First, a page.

The history of Kuhn Construction Company Inc.
Rick Kuhn is the fifth generation in his family to work in the building business in the St. Louis area. It all started with his great-grandfather, Henry Kuhn, who was the president and founder of the Missouri Stair Company. He was published in a book called St. Louis, the Fourth City in 1909, the title of the book comes from a time when St. Louis was the fourth biggest city in the country. It said, in part, “Henry Kuhn has been president of the Missouri Stair Company for the past twenty years. The company has a reputation for fine, accurate, and artistic work throughout St. Louis and vicinity, being recognized as one of the most reliable in the business.” Henry owned the company for 30 years before retiring.
Henry’s work inspired his two sons to start their own construction business in the early 1930’s. Harold and Raymond Kuhn started Kuhn and Kuhn Construction Company, specializing in building single-family homes, duplexes and four-plexes in South St. Louis. With an early onset of Parkinson’s Disease, Raymond sold his share of the business to Harold after only five years. Harold ran the company until the mid-1950’s.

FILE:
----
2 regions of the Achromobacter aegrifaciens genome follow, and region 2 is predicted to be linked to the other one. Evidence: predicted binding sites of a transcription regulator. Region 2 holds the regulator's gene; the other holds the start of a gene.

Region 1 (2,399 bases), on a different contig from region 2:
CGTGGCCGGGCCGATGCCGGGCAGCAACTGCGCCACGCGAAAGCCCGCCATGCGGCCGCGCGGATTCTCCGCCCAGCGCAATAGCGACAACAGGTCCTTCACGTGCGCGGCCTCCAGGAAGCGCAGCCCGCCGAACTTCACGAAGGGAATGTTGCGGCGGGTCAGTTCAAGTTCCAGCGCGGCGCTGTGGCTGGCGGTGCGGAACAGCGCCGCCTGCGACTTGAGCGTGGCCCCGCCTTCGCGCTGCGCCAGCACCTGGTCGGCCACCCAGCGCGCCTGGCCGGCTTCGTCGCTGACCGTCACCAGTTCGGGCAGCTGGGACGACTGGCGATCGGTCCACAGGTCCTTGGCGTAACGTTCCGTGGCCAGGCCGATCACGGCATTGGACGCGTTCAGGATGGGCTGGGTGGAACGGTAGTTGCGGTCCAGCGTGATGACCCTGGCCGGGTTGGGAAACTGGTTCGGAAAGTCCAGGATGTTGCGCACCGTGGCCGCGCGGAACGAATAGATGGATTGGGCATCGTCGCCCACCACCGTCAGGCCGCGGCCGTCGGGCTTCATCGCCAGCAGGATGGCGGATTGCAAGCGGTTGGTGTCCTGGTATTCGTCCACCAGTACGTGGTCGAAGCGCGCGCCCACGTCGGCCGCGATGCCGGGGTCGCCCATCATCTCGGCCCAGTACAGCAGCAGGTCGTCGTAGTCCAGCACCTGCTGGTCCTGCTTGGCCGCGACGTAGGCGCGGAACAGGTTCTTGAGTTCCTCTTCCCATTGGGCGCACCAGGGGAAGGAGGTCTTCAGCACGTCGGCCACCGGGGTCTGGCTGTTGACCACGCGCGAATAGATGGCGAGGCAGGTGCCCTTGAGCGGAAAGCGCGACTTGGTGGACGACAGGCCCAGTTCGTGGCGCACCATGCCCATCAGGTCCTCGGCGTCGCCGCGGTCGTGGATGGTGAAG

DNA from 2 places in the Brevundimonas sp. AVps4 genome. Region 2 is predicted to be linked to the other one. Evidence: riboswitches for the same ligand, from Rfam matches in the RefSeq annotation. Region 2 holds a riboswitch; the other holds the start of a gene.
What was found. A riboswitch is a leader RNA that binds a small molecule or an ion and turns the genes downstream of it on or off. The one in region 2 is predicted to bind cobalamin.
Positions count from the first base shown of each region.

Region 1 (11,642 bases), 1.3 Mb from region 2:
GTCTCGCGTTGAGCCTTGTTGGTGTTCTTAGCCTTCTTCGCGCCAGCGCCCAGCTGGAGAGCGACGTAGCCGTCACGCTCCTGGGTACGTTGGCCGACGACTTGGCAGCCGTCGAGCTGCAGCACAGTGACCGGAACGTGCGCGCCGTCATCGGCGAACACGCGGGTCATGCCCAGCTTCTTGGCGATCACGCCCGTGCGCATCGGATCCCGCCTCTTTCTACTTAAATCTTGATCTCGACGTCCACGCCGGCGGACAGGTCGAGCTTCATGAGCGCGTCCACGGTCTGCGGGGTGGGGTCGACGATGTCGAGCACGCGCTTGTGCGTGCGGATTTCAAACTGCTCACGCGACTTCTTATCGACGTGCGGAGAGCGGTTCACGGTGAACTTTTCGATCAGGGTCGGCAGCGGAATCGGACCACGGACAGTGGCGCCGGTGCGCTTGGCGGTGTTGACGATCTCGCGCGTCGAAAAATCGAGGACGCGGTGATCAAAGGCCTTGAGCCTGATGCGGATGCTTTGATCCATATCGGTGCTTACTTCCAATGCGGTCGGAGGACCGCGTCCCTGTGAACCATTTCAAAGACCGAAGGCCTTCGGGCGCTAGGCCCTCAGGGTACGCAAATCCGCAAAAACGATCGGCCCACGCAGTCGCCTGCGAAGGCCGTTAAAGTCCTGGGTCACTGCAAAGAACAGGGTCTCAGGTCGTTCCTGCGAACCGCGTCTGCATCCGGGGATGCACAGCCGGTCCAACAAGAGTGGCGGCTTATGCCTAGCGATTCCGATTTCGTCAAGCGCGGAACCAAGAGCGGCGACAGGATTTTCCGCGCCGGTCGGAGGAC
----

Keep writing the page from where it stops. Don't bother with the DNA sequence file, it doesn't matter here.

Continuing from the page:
In 1970 Raymond’s son, John Kuhn, started Kuhn Construction Company, as we know it today. He was one of the original house flippers! He would buy run down homes, renovate them, and then either rent or sell them. As Rick grew up helping his dad renovate houses, it created a passion in him and in 1980 he took the company over officially. Rick has been running the business ever since. He started on a smaller scale, by moving air conditioners and cleaning gutters, but over the past twenty-six years the business has obviously grown! He now runs a crew that can do everything from building a home theater and installing custom cabinets to adding on a second story and renovating kitchens and baths.
Although the focus of the business has changed over the years, one thing remains the same; “the company has a reputation for fine, accurate, and artistic work throughout St. Louis.” Rick works hard to keep that tradition alive. He believes that how a person is remembered is important, particularly to his children. He and his wife, Mary Jane, want their daughters and their families to be proud of their heritage. They want them to feel that the relationships they’ve built with their customers are lasting ones and that they’ve made a contribution to the community.